Howell’s ruling now looms large as special prosecutor Jack Smith appears ready to indict Donald Trump this week for his alleged role in January 6. Smith likely will charge Trump with several felonies including charges that have resulted in court-ordered pretrial detention for January 6 defendants.
So the big question post-indictment is: Will Jack Smith seek pretrial detention for the former president?
He very well might. Smith—burning though more than $1 million per month in taxpayer money to fund his overzealous, unaccountable prosecution of Donald Trump—has no guardrails in the venue of Washington, D.C. where Trump’s January 6 case will be prosecuted. Further, Democrats and the media have generated such bloodlust among the Democratic Party base that anything less than images of Trump behind bars as he tries to campaign for president will be viewed as a failure on Smith’s part. They want Trump in prison, post haste.
And what better way to deflect attention away from the Biden family legal and political scandals than blaring headlines that read “DONALD TRUMP DENIED BAIL!”
How Howell Decision Could Impact Donald Trump’s Freedom
This passage in Howell’s order should be of most concern to Trump’s legal team as it relates to a potential motion to deny release. “[A] defendant who assumed either a formal or a de facto leadership role in the assault by encouraging other rioters’ misconduct, for example, by urging rioters to advance on the Capitol or to confront law enforcement, may have inspired further criminal conduct on the part of others.”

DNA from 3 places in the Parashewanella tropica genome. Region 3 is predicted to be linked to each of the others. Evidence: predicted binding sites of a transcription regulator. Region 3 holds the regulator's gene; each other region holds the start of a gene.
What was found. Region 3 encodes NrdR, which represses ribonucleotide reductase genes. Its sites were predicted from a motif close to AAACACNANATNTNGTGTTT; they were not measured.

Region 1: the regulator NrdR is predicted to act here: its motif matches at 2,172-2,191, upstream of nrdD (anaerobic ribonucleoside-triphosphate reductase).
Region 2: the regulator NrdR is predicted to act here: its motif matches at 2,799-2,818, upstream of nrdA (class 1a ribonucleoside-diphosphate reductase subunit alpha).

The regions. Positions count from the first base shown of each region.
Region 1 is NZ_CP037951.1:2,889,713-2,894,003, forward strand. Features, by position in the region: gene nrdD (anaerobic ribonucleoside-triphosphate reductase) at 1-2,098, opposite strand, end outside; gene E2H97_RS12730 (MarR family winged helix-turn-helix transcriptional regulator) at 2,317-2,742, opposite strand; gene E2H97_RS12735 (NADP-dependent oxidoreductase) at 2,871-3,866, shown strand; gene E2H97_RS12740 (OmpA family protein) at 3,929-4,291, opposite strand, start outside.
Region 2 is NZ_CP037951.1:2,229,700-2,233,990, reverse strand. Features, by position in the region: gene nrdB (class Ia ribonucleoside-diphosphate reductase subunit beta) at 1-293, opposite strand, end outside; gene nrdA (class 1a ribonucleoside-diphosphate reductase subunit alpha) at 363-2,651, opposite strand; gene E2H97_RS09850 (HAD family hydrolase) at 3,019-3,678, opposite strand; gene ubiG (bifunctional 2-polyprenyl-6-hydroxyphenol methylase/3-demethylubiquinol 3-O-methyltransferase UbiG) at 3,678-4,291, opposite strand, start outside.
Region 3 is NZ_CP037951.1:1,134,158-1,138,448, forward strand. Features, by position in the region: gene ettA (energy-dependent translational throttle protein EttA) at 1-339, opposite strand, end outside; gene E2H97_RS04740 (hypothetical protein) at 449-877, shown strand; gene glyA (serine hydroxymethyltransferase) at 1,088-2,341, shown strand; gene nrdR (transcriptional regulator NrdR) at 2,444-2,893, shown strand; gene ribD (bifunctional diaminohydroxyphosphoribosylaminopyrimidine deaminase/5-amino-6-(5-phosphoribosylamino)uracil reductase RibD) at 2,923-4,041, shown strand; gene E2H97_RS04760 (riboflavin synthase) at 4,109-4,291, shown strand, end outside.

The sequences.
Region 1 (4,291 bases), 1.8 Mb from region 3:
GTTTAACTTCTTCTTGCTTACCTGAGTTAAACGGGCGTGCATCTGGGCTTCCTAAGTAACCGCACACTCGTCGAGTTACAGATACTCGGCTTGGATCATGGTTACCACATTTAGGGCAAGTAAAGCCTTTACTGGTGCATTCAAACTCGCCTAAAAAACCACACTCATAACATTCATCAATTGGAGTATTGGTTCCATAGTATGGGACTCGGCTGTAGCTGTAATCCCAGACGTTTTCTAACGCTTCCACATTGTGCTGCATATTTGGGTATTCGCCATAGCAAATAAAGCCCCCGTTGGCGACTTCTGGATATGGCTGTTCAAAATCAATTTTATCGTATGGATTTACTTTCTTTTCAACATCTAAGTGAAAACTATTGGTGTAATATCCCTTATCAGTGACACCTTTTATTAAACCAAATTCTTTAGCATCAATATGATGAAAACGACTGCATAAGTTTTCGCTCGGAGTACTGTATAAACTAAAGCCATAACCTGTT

In the anything-goes courtrooms of Washington, D.C., where judges act as nothing more than a rubber stamp for the DOJ, Smith easily could convince a judge that Trump indeed played a “de facto leadership role” in what happened that day. Prosecutors could point to tweets and interviews before January 6 as evidence the former president encouraged the “mob” to “attack the Capitol.”
After all, Trump’s December 19, 2020 tweet—”Big protest in D.C. on January 6th. Be there, will be wild!”—has been cited by both the government in January 6 trials and by the January 6 Select Committee as a “call to arms” of sorts to demonstrate Trump’s alleged culpability.
Smith’s team also could cite parts of Trump’s speech at the Ellipse on January 6 as proof he compelled the “mob” to act. His tweet at 2:24 p.m that day accusing former Vice President Michael Pence of not having the “courage to do what should have been done to protect our Country and our Constitution” could serve as more proof Trump prompted an escalation of violence at the Capitol that coincided with the temporary suspension of the electoral college count.